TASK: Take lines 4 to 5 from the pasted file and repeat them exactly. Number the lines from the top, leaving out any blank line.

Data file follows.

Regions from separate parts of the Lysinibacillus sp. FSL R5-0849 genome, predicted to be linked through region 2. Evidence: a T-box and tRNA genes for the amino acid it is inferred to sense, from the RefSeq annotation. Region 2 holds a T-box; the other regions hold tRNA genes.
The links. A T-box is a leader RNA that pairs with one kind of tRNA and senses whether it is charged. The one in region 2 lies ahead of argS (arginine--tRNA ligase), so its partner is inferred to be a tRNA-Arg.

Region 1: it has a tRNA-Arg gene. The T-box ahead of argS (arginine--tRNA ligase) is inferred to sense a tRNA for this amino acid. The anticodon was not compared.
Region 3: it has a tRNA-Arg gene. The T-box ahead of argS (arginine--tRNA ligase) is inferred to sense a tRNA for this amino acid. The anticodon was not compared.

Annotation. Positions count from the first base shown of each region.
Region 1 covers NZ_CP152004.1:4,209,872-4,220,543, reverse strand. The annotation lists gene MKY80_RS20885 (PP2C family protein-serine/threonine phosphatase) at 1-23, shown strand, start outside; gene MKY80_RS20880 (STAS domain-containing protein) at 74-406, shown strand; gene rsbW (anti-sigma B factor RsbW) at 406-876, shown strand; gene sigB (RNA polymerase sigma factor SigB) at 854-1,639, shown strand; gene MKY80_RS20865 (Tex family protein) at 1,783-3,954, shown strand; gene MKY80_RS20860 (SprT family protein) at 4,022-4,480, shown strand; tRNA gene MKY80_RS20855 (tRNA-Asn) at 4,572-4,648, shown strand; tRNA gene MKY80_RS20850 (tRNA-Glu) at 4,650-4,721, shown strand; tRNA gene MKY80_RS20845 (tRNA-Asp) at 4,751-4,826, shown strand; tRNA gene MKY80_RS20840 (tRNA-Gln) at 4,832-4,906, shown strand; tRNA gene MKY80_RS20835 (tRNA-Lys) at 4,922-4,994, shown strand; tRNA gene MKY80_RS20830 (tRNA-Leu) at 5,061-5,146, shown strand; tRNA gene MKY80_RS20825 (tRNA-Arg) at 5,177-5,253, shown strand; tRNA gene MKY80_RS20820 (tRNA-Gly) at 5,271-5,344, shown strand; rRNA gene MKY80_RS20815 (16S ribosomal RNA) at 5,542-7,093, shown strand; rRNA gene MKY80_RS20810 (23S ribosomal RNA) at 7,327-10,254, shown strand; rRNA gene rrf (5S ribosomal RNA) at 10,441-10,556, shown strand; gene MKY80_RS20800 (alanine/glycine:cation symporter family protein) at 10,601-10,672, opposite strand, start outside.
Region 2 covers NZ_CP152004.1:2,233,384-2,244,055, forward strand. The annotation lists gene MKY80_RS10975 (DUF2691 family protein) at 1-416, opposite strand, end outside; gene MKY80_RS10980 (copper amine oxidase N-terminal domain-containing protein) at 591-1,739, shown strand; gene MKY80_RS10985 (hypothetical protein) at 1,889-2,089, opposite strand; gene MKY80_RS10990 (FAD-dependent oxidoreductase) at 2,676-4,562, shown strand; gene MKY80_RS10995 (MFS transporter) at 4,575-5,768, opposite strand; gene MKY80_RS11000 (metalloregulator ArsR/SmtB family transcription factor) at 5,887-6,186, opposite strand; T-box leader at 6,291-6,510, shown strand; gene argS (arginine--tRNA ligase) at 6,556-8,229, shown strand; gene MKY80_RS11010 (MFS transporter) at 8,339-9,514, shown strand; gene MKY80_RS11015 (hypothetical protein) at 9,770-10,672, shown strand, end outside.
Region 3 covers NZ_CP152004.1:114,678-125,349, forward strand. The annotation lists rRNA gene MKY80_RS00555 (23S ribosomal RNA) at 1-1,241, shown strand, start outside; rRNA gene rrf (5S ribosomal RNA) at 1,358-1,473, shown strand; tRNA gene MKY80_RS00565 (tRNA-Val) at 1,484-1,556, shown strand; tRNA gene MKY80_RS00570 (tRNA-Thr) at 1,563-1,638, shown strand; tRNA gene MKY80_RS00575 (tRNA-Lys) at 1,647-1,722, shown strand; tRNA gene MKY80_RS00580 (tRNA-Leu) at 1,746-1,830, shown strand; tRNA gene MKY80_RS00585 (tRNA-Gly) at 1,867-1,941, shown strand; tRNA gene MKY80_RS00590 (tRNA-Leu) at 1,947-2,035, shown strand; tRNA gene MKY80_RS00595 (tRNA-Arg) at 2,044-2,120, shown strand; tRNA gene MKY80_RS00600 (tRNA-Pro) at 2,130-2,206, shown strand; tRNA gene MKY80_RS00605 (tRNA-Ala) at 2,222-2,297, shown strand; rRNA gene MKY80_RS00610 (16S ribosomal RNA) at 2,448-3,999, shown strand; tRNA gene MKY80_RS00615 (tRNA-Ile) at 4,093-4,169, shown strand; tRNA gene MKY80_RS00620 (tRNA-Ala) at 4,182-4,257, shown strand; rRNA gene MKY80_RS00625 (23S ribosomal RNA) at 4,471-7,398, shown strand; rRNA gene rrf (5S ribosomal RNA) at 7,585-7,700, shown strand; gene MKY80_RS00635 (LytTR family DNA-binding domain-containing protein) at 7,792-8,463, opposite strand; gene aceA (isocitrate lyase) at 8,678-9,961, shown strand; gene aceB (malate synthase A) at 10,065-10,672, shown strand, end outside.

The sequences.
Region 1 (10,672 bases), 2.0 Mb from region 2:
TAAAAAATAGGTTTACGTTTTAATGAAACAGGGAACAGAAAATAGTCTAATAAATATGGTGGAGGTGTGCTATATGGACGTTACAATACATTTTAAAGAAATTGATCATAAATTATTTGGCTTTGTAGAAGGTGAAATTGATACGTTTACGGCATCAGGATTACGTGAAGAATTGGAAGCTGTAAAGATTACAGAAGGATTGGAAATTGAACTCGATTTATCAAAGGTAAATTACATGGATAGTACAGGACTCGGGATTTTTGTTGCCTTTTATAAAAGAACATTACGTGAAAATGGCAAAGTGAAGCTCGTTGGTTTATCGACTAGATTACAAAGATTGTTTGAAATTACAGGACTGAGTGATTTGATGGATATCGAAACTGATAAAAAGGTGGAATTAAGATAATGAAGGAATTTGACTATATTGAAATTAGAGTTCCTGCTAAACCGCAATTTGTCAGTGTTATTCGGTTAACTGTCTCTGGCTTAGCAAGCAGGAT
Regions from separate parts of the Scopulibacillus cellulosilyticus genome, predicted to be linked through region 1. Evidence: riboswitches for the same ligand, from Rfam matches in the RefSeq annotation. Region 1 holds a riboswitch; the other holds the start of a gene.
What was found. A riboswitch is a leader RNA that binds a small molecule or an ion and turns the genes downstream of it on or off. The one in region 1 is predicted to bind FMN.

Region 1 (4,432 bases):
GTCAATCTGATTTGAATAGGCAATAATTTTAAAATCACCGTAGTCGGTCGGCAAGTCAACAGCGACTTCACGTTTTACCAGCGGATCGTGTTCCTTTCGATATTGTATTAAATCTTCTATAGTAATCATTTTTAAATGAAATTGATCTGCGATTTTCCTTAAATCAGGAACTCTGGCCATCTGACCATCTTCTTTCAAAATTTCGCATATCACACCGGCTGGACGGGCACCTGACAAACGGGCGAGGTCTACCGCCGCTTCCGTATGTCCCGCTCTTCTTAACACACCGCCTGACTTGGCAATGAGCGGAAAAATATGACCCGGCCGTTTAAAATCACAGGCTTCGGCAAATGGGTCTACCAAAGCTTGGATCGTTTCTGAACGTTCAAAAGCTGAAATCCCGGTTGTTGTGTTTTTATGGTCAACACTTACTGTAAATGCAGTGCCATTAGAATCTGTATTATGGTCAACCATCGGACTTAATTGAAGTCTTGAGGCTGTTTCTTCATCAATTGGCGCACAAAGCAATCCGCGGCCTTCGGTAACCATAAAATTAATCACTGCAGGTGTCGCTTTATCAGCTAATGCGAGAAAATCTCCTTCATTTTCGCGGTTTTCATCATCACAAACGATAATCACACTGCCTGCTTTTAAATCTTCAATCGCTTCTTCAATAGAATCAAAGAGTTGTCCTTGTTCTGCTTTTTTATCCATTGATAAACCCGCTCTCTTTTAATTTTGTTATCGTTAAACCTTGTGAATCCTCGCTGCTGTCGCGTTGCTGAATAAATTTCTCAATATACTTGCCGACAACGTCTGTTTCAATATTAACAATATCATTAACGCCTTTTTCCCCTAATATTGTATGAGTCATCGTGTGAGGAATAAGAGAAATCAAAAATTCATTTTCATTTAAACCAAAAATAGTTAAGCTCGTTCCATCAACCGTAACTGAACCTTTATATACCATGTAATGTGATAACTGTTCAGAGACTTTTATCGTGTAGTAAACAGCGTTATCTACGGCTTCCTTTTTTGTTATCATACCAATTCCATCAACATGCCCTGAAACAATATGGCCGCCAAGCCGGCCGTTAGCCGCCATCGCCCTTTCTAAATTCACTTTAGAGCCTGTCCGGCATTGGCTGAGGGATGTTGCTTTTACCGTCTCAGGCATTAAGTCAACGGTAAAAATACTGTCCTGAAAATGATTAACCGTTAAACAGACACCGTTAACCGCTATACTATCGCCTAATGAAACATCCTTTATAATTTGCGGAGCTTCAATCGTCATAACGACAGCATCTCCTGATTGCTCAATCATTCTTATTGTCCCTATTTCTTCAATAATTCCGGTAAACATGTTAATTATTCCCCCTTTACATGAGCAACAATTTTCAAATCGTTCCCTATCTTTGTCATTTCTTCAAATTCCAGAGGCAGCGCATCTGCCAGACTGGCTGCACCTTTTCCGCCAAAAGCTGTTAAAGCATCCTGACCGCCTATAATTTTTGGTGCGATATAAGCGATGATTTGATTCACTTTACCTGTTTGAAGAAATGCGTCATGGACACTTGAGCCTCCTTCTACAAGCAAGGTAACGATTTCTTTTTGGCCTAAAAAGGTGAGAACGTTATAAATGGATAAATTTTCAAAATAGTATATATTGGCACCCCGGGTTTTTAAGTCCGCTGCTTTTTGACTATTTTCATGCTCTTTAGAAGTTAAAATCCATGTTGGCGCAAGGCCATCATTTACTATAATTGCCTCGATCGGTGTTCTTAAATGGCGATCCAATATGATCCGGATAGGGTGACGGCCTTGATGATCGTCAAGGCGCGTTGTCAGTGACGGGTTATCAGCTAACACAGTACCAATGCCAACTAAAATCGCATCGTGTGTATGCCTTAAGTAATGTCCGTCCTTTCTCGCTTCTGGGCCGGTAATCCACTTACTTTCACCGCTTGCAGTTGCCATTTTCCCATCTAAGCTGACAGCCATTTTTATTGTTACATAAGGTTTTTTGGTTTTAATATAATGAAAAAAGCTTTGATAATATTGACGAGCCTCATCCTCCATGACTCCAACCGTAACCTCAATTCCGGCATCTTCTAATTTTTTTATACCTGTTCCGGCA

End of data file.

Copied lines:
Region 3: it has a tRNA-Arg gene. The T-box ahead of argS (arginine--tRNA ligase) is inferred to sense a tRNA for this amino acid. The anticodon was not compared.

Annotation. Positions count from the first base shown of each region.